It makes me think of the persecuted church around the world today. Is the woman in Syria a Christian because she has a group of friends that all go to the same prayer meeting? Or is she a Christian in the face of intense persecution for both her and her family because Jesus Christ is real? Is the man in China a Christian because he found some other men to hang out with that don’t drink alcohol? Or is he a Christian in the face of threat of execution from the government because Jesus Christ changed his life? Many times in life we don’t have a choice about our community. Sometimes we may find a majority of our work colleagues, with whom we spend at least 40 hours a week, are atheists. Sometimes we may encounter any number of religious beliefs as part of study group for a college class. Sometimes we may find ourselves on a sports team, with whom we spend several hours a day in practice and many nights on the road for tournaments, with atheists and those ambivalent about their religion. Our faith should not be dependent on who we are surrounded by.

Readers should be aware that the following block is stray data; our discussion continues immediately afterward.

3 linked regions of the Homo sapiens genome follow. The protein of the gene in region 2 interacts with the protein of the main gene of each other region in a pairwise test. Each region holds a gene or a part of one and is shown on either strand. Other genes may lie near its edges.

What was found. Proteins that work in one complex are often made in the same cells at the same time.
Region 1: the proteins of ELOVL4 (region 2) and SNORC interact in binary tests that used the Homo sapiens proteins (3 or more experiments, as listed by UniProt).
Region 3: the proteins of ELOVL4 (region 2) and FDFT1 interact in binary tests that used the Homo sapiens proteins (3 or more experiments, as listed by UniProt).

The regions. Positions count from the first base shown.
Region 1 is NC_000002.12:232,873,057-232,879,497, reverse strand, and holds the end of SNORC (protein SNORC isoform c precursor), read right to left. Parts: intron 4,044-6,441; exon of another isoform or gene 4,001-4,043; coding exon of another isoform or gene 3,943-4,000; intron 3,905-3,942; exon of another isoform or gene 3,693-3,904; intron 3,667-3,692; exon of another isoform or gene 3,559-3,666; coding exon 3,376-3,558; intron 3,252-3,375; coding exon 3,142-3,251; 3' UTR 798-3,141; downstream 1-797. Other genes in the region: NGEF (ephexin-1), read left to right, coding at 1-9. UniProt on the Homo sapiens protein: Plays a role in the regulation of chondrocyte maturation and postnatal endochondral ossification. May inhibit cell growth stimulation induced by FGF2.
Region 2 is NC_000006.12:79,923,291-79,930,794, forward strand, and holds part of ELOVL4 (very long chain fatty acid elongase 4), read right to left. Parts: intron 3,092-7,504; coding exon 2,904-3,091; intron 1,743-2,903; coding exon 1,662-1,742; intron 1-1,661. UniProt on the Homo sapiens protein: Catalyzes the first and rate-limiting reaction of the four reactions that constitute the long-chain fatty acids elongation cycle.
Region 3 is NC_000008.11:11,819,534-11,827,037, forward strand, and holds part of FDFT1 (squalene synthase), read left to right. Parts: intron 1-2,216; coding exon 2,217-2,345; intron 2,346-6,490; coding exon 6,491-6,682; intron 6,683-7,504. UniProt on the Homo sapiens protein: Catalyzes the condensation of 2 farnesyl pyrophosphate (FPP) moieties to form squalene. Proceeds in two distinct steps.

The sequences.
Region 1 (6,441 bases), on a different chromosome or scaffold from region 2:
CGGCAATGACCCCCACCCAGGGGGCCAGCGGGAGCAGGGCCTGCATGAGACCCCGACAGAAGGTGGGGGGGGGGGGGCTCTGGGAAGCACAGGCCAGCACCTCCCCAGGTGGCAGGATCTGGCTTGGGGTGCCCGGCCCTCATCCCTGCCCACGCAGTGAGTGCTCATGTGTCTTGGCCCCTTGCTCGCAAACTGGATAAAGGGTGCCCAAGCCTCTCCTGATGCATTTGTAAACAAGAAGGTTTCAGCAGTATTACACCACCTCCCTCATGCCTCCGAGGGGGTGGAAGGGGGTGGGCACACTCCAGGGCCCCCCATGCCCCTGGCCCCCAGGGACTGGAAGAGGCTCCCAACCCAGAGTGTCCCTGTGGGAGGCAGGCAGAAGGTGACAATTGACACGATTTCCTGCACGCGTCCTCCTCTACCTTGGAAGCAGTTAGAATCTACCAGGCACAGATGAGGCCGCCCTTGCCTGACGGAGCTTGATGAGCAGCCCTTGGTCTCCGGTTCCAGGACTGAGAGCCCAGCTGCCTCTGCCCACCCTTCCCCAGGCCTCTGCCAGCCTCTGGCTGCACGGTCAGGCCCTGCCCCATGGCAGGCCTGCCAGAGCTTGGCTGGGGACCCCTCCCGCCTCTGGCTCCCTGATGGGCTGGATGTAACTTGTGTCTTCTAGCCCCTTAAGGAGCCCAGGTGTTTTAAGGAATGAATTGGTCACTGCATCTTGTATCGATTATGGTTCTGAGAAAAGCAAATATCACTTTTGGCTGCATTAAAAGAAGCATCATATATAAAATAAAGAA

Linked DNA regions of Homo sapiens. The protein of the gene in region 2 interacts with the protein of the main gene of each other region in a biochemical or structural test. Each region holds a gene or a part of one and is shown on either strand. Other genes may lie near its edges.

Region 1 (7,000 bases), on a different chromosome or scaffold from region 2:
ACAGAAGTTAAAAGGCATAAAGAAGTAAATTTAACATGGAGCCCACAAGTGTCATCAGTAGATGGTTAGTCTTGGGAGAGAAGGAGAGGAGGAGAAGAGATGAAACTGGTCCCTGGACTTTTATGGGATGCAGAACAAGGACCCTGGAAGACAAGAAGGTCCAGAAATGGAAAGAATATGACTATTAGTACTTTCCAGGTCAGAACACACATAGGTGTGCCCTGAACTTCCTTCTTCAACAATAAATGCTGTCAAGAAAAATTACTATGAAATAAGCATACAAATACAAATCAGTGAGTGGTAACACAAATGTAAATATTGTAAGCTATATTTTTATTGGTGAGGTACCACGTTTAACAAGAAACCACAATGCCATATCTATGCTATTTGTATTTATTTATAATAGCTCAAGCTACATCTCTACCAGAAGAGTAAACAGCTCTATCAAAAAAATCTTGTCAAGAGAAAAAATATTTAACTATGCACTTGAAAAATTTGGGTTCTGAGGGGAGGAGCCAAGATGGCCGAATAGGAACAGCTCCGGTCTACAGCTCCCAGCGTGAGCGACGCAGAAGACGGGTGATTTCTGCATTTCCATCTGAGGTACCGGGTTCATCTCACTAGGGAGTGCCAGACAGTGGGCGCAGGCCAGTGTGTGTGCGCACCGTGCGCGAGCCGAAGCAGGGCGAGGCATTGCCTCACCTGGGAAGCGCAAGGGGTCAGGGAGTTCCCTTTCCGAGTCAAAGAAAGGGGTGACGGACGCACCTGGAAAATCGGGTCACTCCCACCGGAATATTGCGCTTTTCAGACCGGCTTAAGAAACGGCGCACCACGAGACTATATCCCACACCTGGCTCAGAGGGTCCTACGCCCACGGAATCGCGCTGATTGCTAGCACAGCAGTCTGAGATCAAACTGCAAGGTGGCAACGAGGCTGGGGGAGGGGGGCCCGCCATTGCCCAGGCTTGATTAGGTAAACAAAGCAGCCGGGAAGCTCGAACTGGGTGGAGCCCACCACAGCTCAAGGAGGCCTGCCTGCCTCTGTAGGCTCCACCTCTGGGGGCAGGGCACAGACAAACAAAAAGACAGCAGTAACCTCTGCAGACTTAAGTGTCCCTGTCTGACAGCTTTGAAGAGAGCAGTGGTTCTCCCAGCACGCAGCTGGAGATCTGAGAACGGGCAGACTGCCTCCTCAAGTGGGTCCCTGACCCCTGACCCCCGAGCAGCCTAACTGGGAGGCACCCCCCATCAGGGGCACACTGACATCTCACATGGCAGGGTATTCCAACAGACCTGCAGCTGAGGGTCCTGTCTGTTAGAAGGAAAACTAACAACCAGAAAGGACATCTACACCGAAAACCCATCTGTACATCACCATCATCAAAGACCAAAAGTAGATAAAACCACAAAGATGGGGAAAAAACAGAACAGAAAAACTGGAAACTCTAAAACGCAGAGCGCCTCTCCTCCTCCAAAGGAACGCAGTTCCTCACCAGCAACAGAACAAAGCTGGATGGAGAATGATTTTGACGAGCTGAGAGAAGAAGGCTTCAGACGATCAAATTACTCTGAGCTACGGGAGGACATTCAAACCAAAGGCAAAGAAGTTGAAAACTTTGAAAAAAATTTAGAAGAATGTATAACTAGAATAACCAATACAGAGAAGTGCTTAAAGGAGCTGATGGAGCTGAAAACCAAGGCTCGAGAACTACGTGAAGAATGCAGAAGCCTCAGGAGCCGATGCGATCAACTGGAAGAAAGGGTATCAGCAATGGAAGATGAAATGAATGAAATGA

We are not Christians because we have like-minded friends who abstain from certain things and go to church on Sunday mornings. We are not Christians because church activities are more “fun” than the world’s activities. We are Christians because we believe that we are sinners, that Jesus Christ is the Son of God, that He died on the Cross for our sins, that He was raised from dead three days later, and that He is our Lord and Savior. If we don’t confirm to our children that those things are true, it doesn’t matter what community we surrounded them with in high school. The world will snatch them up and devour them. We must teach the truth of our doctrine and the truth of why we are Christians to our children. Ravi Zacharias said, “What young people are rejecting nowadays are merely caricatures of the gospel. The unadulterated gospel must be preached.” Because there are serious consequences if it is not preached. Children leave the church when they leave the house because they never established their own personal relationship with Jesus. But how can they if they don’t really know the truth of who Jesus is? It is our job to teach that truth to our children. It is our job to train them to know that is truth in the presence of the world’s lies.